Focus on What You Don’t Want

isaacIt’s really stressful for most young (and old!) people to feel the need to pick the career or job and plot a path to it. How are you supposed to know yourself so well in the present, and know so much about what’s out there, let alone predict what your future self will want in a future world with unknown possibilities?

Relax. With rare exception, it’s probably a bad idea to try to pick the one specific thing and try to get there. You might be better making a list of general categories of activity and creativity that you enjoy, are good at, and/or you see as valuable to get you to some other end (wealth, free time, etc.) Even that can be daunting. Here’s an easier approach: focus on what you don’t like and know you want to avoid.

Make a list of all the things you simply can’t stand, are bad at, or see little value in. Anything not on that list is fair game for experimentation. Go out and get broad experience with the express goal of discovering more stuff you don’t like and adding it to the list. As that list grows, the arena of what’s fair game narrows. Any step within that range is a step in the right direction, and each step helps clarify and reduce the possible next steps. You’ll probably never have it so narrowed that there is only one good next step, and that’s a good thing.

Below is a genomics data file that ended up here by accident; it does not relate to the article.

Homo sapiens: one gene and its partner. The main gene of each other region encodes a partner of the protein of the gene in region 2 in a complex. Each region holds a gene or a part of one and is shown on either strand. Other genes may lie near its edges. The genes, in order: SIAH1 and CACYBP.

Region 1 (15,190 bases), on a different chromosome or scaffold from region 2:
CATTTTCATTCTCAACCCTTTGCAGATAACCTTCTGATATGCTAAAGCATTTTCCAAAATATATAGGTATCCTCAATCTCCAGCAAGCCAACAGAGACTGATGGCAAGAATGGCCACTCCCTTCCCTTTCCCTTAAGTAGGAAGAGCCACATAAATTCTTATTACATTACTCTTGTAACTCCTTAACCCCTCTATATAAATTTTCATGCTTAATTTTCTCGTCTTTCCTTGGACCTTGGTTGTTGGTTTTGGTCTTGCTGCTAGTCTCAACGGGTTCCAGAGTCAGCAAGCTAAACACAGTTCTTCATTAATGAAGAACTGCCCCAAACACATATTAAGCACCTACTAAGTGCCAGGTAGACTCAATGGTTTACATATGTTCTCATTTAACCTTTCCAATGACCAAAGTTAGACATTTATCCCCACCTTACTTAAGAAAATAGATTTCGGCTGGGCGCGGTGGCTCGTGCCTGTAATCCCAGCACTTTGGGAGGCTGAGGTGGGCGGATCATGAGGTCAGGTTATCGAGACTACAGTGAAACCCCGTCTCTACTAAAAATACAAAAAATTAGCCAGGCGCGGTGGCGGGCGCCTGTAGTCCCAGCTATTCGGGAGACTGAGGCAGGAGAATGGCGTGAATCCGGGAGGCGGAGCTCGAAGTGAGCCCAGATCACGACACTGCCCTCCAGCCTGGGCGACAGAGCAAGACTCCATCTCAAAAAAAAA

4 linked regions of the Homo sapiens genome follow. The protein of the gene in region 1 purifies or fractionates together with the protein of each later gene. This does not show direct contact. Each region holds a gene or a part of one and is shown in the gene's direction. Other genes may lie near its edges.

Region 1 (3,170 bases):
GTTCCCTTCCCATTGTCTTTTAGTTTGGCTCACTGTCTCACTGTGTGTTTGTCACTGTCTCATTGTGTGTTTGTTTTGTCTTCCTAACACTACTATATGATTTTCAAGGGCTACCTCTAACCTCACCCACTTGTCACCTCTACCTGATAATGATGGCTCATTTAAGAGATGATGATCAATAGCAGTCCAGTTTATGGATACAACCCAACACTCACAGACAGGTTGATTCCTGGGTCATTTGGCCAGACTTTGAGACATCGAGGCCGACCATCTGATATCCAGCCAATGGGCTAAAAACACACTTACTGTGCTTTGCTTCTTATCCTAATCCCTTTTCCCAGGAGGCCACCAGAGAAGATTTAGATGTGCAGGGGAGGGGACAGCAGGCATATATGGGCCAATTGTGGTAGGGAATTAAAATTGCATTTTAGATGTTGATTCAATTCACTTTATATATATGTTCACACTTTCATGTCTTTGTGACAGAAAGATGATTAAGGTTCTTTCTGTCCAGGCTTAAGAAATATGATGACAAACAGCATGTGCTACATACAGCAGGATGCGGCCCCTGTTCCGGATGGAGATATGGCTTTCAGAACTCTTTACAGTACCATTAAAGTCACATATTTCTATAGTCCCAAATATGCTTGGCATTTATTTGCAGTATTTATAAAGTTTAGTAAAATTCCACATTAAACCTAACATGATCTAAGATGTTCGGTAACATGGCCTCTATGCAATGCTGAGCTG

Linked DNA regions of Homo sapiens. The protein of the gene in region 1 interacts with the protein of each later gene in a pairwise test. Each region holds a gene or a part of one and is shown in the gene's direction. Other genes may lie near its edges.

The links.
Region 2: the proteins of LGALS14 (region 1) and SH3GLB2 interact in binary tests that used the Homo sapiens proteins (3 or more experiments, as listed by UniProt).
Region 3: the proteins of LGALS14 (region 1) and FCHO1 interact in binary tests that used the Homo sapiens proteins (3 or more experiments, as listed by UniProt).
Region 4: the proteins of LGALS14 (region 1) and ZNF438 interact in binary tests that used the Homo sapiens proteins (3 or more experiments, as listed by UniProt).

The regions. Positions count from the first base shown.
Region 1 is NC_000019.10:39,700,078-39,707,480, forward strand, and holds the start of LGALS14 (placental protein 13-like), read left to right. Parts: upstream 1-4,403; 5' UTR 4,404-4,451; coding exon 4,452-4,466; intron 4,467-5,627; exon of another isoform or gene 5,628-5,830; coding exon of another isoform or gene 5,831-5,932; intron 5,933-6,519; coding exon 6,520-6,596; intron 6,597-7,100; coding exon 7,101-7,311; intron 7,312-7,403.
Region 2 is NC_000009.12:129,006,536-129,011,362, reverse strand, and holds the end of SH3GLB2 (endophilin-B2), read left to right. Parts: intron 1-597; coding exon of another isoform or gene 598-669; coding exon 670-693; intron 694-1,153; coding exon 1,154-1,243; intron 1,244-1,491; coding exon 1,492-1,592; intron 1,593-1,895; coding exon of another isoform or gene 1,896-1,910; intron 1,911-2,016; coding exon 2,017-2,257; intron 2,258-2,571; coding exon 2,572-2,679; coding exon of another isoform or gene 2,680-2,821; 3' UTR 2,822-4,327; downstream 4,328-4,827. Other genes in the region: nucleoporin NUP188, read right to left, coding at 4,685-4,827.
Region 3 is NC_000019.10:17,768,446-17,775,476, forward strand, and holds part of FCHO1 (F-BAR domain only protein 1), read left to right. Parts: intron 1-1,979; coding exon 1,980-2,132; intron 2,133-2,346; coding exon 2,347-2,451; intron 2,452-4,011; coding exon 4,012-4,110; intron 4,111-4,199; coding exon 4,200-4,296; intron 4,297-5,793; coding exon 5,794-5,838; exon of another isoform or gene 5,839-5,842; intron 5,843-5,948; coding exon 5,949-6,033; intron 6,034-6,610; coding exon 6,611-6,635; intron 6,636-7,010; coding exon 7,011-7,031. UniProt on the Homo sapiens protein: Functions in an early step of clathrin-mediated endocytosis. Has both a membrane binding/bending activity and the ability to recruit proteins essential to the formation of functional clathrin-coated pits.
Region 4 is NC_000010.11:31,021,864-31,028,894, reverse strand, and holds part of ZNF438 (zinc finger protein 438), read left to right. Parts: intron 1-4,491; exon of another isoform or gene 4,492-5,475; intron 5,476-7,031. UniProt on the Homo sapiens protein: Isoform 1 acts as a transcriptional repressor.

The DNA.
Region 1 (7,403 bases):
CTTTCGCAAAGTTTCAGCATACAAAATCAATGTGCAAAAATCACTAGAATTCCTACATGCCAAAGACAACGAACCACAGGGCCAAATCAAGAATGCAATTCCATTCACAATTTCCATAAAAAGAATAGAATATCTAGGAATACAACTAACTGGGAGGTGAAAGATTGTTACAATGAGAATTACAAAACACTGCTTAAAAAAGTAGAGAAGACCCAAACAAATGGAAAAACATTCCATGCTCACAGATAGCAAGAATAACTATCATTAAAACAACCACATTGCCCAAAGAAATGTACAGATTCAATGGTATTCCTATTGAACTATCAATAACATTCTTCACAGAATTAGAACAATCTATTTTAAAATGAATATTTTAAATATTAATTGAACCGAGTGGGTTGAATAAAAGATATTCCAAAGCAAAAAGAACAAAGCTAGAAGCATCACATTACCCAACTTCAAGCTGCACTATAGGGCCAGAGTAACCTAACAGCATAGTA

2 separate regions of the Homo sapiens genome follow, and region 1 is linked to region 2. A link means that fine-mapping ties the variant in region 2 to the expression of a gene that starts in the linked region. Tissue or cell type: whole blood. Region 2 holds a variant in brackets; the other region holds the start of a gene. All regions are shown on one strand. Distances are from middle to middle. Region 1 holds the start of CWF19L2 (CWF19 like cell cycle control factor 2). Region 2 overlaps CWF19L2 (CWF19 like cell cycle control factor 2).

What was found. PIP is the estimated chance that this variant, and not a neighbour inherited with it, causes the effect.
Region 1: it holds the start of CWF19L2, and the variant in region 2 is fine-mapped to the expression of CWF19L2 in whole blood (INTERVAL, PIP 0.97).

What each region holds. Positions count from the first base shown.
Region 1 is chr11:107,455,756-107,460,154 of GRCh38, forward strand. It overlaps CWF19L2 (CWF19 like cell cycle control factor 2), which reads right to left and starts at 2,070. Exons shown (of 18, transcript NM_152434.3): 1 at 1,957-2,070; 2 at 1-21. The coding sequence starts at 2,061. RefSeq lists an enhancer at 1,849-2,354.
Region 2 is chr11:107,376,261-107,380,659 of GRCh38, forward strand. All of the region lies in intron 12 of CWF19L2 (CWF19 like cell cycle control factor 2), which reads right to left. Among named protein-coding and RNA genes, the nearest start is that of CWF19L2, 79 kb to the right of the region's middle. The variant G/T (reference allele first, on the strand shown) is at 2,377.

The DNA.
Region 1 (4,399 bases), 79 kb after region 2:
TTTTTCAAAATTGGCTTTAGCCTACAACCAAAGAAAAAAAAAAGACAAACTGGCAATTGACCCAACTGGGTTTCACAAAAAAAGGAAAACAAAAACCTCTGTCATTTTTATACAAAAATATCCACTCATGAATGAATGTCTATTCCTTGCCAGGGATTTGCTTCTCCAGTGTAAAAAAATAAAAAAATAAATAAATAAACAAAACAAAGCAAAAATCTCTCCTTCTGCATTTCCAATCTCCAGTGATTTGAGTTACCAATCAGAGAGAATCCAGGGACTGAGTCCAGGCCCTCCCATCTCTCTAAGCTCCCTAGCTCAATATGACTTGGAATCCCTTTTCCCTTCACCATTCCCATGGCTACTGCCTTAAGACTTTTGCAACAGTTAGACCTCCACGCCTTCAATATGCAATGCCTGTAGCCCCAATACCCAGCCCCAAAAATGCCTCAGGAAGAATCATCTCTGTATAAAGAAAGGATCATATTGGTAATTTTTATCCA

You don’t know what might happen as you and the world change, but the sooner you can figure out where you’re not in the zone, the faster you can start mining in places likely to have a mother-load.

Isaac Morehouse is president of Praxis. This post originally ran on the Praxis Blog.

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